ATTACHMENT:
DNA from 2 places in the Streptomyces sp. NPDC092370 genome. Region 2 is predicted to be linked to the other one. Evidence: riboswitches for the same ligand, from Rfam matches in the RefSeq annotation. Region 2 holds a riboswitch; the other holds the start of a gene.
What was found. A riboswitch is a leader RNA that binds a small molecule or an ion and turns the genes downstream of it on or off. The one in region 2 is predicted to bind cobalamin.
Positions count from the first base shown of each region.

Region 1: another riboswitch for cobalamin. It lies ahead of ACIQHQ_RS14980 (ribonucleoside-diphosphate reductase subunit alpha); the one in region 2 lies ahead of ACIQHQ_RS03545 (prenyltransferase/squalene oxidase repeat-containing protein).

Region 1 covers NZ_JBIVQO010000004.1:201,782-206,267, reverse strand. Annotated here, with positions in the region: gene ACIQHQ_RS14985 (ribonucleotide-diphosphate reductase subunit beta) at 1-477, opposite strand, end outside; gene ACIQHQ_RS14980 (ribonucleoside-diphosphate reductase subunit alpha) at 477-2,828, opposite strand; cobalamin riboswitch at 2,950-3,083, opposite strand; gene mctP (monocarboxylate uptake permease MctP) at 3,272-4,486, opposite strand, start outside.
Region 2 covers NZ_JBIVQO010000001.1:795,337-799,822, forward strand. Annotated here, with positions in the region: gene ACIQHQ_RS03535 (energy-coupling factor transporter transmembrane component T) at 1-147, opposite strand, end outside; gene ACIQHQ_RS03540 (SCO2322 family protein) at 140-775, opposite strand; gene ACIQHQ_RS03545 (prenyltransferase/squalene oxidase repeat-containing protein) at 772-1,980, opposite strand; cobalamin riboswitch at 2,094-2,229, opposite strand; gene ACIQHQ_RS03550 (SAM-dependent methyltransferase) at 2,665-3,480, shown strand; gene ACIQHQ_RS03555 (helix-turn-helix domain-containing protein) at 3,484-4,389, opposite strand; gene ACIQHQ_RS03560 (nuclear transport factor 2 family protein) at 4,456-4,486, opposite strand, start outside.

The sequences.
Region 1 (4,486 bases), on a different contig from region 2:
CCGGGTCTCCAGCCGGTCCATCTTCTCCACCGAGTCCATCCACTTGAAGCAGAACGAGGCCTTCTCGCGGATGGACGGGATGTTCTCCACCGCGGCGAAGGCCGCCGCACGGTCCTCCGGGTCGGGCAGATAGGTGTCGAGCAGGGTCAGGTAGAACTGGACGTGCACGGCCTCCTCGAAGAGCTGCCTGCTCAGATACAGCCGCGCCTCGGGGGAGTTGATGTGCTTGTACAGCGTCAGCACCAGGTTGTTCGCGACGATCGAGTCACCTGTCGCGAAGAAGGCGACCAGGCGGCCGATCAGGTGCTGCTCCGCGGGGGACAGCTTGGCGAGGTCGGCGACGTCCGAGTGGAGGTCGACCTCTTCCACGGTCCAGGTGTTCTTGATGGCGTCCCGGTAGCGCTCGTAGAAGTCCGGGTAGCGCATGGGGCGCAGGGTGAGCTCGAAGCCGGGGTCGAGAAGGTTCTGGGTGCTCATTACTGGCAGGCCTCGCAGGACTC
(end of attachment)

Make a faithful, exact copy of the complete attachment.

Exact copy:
DNA from 2 places in the Streptomyces sp. NPDC092370 genome. Region 2 is predicted to be linked to the other one. Evidence: riboswitches for the same ligand, from Rfam matches in the RefSeq annotation. Region 2 holds a riboswitch; the other holds the start of a gene.
What was found. A riboswitch is a leader RNA that binds a small molecule or an ion and turns the genes downstream of it on or off. The one in region 2 is predicted to bind cobalamin.
Positions count from the first base shown of each region.

Region 1: another riboswitch for cobalamin. It lies ahead of ACIQHQ_RS14980 (ribonucleoside-diphosphate reductase subunit alpha); the one in region 2 lies ahead of ACIQHQ_RS03545 (prenyltransferase/squalene oxidase repeat-containing protein).

Region 1 covers NZ_JBIVQO010000004.1:201,782-206,267, reverse strand. Annotated here, with positions in the region: gene ACIQHQ_RS14985 (ribonucleotide-diphosphate reductase subunit beta) at 1-477, opposite strand, end outside; gene ACIQHQ_RS14980 (ribonucleoside-diphosphate reductase subunit alpha) at 477-2,828, opposite strand; cobalamin riboswitch at 2,950-3,083, opposite strand; gene mctP (monocarboxylate uptake permease MctP) at 3,272-4,486, opposite strand, start outside.
Region 2 covers NZ_JBIVQO010000001.1:795,337-799,822, forward strand. Annotated here, with positions in the region: gene ACIQHQ_RS03535 (energy-coupling factor transporter transmembrane component T) at 1-147, opposite strand, end outside; gene ACIQHQ_RS03540 (SCO2322 family protein) at 140-775, opposite strand; gene ACIQHQ_RS03545 (prenyltransferase/squalene oxidase repeat-containing protein) at 772-1,980, opposite strand; cobalamin riboswitch at 2,094-2,229, opposite strand; gene ACIQHQ_RS03550 (SAM-dependent methyltransferase) at 2,665-3,480, shown strand; gene ACIQHQ_RS03555 (helix-turn-helix domain-containing protein) at 3,484-4,389, opposite strand; gene ACIQHQ_RS03560 (nuclear transport factor 2 family protein) at 4,456-4,486, opposite strand, start outside.

The sequences.
Region 1 (4,486 bases), on a different contig from region 2:
CCGGGTCTCCAGCCGGTCCATCTTCTCCACCGAGTCCATCCACTTGAAGCAGAACGAGGCCTTCTCGCGGATGGACGGGATGTTCTCCACCGCGGCGAAGGCCGCCGCACGGTCCTCCGGGTCGGGCAGATAGGTGTCGAGCAGGGTCAGGTAGAACTGGACGTGCACGGCCTCCTCGAAGAGCTGCCTGCTCAGATACAGCCGCGCCTCGGGGGAGTTGATGTGCTTGTACAGCGTCAGCACCAGGTTGTTCGCGACGATCGAGTCACCTGTCGCGAAGAAGGCGACCAGGCGGCCGATCAGGTGCTGCTCCGCGGGGGACAGCTTGGCGAGGTCGGCGACGTCCGAGTGGAGGTCGACCTCTTCCACGGTCCAGGTGTTCTTGATGGCGTCCCGGTAGCGCTCGTAGAAGTCCGGGTAGCGCATGGGGCGCAGGGTGAGCTCGAAGCCGGGGTCGAGAAGGTTCTGGGTGCTCATTACTGGCAGGCCTCGCAGGACTC